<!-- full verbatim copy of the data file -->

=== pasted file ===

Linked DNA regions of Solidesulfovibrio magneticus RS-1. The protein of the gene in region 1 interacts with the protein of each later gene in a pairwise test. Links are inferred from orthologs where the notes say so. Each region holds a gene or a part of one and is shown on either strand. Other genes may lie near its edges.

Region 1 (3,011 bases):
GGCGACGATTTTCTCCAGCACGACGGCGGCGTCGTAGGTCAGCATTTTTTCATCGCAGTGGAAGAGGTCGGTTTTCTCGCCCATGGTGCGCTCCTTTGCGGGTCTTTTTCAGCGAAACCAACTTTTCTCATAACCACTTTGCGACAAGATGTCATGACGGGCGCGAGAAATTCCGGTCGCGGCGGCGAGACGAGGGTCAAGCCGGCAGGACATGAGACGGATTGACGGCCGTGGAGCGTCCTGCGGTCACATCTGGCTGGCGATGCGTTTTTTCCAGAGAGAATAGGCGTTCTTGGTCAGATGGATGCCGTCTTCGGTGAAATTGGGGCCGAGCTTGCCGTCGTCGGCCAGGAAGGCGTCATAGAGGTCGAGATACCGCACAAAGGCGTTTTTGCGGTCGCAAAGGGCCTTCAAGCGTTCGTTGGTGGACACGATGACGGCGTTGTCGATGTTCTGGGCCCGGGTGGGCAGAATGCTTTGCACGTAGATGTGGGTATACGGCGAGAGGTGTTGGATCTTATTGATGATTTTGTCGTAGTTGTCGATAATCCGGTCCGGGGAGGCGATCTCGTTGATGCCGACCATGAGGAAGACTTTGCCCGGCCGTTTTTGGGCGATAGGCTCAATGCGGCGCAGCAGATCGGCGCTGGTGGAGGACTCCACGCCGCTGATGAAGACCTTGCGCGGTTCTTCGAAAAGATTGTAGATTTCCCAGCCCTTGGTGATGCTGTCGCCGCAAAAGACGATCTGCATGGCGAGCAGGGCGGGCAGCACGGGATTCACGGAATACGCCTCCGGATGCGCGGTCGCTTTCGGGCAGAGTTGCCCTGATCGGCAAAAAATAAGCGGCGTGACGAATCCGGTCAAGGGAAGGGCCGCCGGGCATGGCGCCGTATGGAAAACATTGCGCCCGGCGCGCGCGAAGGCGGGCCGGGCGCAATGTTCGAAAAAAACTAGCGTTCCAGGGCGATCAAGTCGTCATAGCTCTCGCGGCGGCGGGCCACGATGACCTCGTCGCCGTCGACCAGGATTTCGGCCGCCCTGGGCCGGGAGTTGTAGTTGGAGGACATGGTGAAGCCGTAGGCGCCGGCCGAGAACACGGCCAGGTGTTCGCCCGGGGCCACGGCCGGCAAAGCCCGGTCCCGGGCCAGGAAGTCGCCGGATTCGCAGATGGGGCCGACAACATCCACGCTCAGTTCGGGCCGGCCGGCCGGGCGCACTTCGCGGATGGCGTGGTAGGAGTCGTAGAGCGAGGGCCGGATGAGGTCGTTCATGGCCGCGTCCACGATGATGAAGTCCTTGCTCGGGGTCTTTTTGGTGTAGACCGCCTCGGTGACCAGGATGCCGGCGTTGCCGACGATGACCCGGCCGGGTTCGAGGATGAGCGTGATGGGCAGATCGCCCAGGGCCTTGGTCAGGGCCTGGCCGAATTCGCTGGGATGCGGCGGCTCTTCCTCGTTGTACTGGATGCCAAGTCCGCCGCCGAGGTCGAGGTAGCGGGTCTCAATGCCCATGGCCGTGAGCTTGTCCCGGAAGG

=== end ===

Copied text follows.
Linked DNA regions of Solidesulfovibrio magneticus RS-1. The protein of the gene in region 1 interacts with the protein of each later gene in a pairwise test. Links are inferred from orthologs where the notes say so. Each region holds a gene or a part of one and is shown on either strand. Other genes may lie near its edges.

Region 1 (3,011 bases):
GGCGACGATTTTCTCCAGCACGACGGCGGCGTCGTAGGTCAGCATTTTTTCATCGCAGTGGAAGAGGTCGGTTTTCTCGCCCATGGTGCGCTCCTTTGCGGGTCTTTTTCAGCGAAACCAACTTTTCTCATAACCACTTTGCGACAAGATGTCATGACGGGCGCGAGAAATTCCGGTCGCGGCGGCGAGACGAGGGTCAAGCCGGCAGGACATGAGACGGATTGACGGCCGTGGAGCGTCCTGCGGTCACATCTGGCTGGCGATGCGTTTTTTCCAGAGAGAATAGGCGTTCTTGGTCAGATGGATGCCGTCTTCGGTGAAATTGGGGCCGAGCTTGCCGTCGTCGGCCAGGAAGGCGTCATAGAGGTCGAGATACCGCACAAAGGCGTTTTTGCGGTCGCAAAGGGCCTTCAAGCGTTCGTTGGTGGACACGATGACGGCGTTGTCGATGTTCTGGGCCCGGGTGGGCAGAATGCTTTGCACGTAGATGTGGGTATACGGCGAGAGGTGTTGGATCTTATTGATGATTTTGTCGTAGTTGTCGATAATCCGGTCCGGGGAGGCGATCTCGTTGATGCCGACCATGAGGAAGACTTTGCCCGGCCGTTTTTGGGCGATAGGCTCAATGCGGCGCAGCAGATCGGCGCTGGTGGAGGACTCCACGCCGCTGATGAAGACCTTGCGCGGTTCTTCGAAAAGATTGTAGATTTCCCAGCCCTTGGTGATGCTGTCGCCGCAAAAGACGATCTGCATGGCGAGCAGGGCGGGCAGCACGGGATTCACGGAATACGCCTCCGGATGCGCGGTCGCTTTCGGGCAGAGTTGCCCTGATCGGCAAAAAATAAGCGGCGTGACGAATCCGGTCAAGGGAAGGGCCGCCGGGCATGGCGCCGTATGGAAAACATTGCGCCCGGCGCGCGCGAAGGCGGGCCGGGCGCAATGTTCGAAAAAAACTAGCGTTCCAGGGCGATCAAGTCGTCATAGCTCTCGCGGCGGCGGGCCACGATGACCTCGTCGCCGTCGACCAGGATTTCGGCCGCCCTGGGCCGGGAGTTGTAGTTGGAGGACATGGTGAAGCCGTAGGCGCCGGCCGAGAACACGGCCAGGTGTTCGCCCGGGGCCACGGCCGGCAAAGCCCGGTCCCGGGCCAGGAAGTCGCCGGATTCGCAGATGGGGCCGACAACATCCACGCTCAGTTCGGGCCGGCCGGCCGGGCGCACTTCGCGGATGGCGTGGTAGGAGTCGTAGAGCGAGGGCCGGATGAGGTCGTTCATGGCCGCGTCCACGATGATGAAGTCCTTGCTCGGGGTCTTTTTGGTGTAGACCGCCTCGGTGACCAGGATGCCGGCGTTGCCGACGATGACCCGGCCGGGTTCGAGGATGAGCGTGATGGGCAGATCGCCCAGGGCCTTGGTCAGGGCCTGGCCGAATTCGCTGGGATGCGGCGGCTCTTCCTCGTTGTACTGGATGCCAAGTCCGCCGCCGAGGTCGAGGTAGCGGGTCTCAATGCCCATGGCCGTGAGCTTGTCCCGGAAGG